Andrew Payne Dissertation Defense

July 23, 2021
11:00am ET

Dissertation Title: Scalable Methods for In Situ Genomics


The maxim that biological structure determines function was inspired by the discovery of the DNA double helix, yet mapping the structure of genomic DNA within a cell remains challenging, and accordingly the role of genome structure in determining cellular function is an open question. Mapping cellular genome organization is difficult because it requires joint measurement of linear DNA sequence and 3D spatial context, yet existing genome-scale methods lack either base-pair sequence information or direct spatial localization. To overcome these limitations, we invented In Situ Genome Sequencing (IGS), a set of scalable methods for simultaneously sequencing and imaging cellular genomes within intact biological samples. We first report technological developments enabling IGS, including new chemistries for in situ sequencing library construction, workflows for multimodal sequencing of libraries, and strategies for computational integration of spatial and genetic information. Next, we use IGS to map spatial genome organization in cultured human fibroblasts, validating and benchmarking our results against key genomic features such as chromosome positioning, chromosome folding, and repetitive sequence localization. Finally, we apply IGS to map genome organization in intact mouse early embryos, extending known features and uncovering new features of embryonic genome architecture. We characterize parent-specific changes in genome structure across embryonic stages, reveal single-cell chromatin domains in zygotes, and uncover epigenetic memory of global chromosome positioning within individual embryos. We conclude with a discussion of IGS’ scaling properties, by which we can anticipate many-fold future improvements in yield and resolution. We anticipate IGS will be instrumental in unifying genomics and microscopy, enabling scientists to map genome organization from single base pairs to whole organisms and ultimately to connect genome structure and function.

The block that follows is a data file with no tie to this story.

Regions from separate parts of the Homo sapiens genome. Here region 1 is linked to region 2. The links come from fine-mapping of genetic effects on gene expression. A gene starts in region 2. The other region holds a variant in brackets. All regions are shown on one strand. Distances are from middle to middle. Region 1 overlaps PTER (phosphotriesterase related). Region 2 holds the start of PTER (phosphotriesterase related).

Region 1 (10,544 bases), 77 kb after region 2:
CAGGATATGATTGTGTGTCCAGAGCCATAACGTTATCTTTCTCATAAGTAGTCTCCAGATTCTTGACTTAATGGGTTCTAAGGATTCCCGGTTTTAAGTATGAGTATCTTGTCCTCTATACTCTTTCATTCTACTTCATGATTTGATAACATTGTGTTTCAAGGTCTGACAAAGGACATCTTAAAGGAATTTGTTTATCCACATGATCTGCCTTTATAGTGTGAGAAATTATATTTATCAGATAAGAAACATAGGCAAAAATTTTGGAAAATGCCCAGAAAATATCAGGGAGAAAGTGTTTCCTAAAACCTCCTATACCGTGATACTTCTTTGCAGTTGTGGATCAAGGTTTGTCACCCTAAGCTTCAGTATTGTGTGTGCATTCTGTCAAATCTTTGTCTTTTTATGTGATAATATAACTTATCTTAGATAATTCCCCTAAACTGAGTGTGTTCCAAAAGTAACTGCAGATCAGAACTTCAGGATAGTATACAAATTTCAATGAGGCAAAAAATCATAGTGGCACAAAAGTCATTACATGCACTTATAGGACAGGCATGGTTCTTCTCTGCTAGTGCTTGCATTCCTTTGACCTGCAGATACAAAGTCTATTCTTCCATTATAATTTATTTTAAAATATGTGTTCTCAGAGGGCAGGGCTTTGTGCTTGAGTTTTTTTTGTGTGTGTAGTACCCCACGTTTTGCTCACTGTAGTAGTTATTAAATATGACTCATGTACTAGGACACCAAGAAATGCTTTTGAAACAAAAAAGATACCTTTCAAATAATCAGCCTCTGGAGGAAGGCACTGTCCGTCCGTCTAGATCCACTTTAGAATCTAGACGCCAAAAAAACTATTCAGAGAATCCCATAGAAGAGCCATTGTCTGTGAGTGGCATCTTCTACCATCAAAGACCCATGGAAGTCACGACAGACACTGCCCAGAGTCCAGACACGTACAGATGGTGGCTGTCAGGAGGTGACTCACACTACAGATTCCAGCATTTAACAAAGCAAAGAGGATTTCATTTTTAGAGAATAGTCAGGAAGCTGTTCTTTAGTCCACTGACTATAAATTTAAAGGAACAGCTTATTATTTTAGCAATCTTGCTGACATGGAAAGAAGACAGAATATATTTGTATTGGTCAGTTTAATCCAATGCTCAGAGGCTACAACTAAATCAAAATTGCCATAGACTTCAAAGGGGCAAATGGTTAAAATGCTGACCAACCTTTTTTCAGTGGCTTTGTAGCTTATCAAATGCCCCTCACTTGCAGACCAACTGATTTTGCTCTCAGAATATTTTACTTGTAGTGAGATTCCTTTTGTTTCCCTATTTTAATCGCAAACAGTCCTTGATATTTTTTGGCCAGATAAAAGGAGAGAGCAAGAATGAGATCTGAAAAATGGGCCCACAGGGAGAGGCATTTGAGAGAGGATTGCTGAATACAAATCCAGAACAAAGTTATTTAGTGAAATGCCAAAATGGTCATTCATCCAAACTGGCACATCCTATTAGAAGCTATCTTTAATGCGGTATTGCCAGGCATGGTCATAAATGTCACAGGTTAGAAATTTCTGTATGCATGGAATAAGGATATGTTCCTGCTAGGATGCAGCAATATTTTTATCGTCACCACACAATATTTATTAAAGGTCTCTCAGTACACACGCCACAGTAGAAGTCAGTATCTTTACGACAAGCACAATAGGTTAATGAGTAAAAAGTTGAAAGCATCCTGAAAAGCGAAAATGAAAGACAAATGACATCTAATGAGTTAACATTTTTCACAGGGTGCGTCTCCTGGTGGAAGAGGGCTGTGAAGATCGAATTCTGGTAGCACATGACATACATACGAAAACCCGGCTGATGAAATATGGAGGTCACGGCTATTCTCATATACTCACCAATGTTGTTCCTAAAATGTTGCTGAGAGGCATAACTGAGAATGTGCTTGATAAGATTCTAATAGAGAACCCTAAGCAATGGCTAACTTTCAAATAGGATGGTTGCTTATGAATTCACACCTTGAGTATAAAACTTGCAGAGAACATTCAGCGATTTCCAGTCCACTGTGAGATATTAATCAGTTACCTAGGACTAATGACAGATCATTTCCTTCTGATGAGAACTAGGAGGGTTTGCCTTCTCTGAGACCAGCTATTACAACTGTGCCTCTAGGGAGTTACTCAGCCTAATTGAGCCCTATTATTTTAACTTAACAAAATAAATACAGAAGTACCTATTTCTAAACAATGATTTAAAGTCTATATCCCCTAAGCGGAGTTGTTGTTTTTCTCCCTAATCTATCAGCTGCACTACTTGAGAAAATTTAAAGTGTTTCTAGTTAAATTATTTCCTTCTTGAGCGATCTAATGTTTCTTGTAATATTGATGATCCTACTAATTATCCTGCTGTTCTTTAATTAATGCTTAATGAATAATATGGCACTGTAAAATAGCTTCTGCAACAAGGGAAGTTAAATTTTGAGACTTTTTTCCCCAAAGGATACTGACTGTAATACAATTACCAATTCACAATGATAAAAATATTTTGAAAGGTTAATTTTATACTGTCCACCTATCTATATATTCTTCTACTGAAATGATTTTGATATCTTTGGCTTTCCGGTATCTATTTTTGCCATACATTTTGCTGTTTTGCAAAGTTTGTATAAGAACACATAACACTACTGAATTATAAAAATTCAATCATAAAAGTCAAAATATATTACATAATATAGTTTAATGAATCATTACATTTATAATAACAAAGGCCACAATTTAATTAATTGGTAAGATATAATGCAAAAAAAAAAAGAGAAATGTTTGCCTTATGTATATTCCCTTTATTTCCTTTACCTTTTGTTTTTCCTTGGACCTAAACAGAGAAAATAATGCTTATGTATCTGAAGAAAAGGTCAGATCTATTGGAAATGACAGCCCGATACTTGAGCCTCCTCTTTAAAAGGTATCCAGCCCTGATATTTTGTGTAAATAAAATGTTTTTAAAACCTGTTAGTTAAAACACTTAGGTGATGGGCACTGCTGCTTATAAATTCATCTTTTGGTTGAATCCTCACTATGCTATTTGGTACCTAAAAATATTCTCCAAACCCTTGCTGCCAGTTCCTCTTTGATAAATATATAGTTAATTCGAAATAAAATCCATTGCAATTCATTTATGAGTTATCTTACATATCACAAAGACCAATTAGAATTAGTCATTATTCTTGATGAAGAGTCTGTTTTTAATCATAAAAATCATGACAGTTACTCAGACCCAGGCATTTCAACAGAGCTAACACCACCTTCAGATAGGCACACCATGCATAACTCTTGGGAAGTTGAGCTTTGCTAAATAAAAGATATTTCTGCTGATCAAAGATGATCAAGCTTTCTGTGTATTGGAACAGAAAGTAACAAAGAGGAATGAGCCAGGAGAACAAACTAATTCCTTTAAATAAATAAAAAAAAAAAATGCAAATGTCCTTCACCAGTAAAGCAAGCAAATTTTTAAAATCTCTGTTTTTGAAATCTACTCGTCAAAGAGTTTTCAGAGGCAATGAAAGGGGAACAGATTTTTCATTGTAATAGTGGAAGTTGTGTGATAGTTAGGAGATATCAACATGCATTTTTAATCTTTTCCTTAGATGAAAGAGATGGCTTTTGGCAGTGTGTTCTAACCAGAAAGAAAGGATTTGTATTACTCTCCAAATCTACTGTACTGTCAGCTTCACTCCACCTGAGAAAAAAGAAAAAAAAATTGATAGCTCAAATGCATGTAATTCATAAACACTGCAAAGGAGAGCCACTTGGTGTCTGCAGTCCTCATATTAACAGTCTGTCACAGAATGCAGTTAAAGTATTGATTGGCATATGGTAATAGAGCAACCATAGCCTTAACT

Committee members: 

Ed Boyden, Y. Eva Tan Professor in Neurotechnology at MIT, Howard Hughes Medical Institute, McGovern Institute Professor, Departments of Brain and Cognitive Sciences, Media Arts and Sciences, and Biological Engineering

Kevin Esvelt, Assistant Professor of Media Arts and Sciences, MIT

George Church, Professor of Genetics, Harvard Medical School

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